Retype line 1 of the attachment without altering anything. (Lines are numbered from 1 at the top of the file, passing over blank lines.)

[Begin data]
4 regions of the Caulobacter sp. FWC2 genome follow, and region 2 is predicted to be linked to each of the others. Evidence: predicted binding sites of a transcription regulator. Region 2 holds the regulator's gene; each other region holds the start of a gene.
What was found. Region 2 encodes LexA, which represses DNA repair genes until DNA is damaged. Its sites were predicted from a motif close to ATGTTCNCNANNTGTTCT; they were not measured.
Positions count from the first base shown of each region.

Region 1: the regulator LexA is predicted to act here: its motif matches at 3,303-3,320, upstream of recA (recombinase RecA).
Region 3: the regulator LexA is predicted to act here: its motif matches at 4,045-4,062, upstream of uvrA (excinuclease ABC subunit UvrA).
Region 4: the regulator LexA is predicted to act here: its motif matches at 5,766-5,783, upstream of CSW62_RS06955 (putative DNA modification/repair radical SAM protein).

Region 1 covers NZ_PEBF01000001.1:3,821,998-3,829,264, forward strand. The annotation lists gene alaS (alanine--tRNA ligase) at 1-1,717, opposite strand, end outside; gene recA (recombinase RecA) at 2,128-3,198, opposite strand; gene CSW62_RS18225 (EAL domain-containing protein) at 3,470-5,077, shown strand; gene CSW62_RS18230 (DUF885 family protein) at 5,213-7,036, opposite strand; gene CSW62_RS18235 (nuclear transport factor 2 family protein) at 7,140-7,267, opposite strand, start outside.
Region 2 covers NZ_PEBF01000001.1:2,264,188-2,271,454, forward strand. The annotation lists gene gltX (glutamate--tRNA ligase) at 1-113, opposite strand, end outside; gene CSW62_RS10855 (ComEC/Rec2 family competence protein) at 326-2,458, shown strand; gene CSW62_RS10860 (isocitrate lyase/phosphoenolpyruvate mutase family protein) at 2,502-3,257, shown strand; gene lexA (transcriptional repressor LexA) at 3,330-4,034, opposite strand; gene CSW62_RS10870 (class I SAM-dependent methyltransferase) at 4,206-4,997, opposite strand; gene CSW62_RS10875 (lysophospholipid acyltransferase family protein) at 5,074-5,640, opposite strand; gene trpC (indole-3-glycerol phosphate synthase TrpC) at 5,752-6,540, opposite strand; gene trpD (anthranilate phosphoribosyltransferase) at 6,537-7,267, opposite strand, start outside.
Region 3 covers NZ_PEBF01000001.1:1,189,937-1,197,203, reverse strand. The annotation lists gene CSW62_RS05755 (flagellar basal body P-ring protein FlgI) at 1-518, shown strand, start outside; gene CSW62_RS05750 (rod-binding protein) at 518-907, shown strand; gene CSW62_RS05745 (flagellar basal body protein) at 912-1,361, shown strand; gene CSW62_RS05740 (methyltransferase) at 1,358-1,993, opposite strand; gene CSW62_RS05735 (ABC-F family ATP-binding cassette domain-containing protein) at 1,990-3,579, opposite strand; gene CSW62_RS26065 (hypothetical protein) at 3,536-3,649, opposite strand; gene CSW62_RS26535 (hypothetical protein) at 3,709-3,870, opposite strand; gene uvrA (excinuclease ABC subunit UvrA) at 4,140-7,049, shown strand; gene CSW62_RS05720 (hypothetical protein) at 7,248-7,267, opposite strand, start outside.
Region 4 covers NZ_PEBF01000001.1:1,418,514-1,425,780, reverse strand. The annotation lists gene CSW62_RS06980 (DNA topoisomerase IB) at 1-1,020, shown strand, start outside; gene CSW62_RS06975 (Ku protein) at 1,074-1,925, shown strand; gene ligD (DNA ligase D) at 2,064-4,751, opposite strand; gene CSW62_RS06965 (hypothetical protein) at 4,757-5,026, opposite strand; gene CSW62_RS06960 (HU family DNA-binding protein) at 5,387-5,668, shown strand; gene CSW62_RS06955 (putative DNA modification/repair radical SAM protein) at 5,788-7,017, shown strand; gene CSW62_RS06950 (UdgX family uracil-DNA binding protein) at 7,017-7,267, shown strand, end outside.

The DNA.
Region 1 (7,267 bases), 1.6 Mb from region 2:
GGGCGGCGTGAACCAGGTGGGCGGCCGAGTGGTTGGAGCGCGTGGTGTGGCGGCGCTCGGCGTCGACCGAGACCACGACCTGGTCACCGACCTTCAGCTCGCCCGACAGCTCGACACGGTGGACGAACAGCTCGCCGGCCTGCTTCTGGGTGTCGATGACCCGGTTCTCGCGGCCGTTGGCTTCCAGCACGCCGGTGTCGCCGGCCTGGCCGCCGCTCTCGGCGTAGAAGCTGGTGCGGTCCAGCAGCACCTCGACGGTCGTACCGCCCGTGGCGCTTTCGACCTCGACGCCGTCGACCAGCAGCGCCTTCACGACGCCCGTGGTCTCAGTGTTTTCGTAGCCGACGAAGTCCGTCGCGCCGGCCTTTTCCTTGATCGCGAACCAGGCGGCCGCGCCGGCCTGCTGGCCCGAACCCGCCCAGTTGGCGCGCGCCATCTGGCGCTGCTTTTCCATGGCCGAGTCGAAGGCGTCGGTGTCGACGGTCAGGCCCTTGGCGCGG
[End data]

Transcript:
4 regions of the Caulobacter sp. FWC2 genome follow, and region 2 is predicted to be linked to each of the others. Evidence: predicted binding sites of a transcription regulator. Region 2 holds the regulator's gene; each other region holds the start of a gene.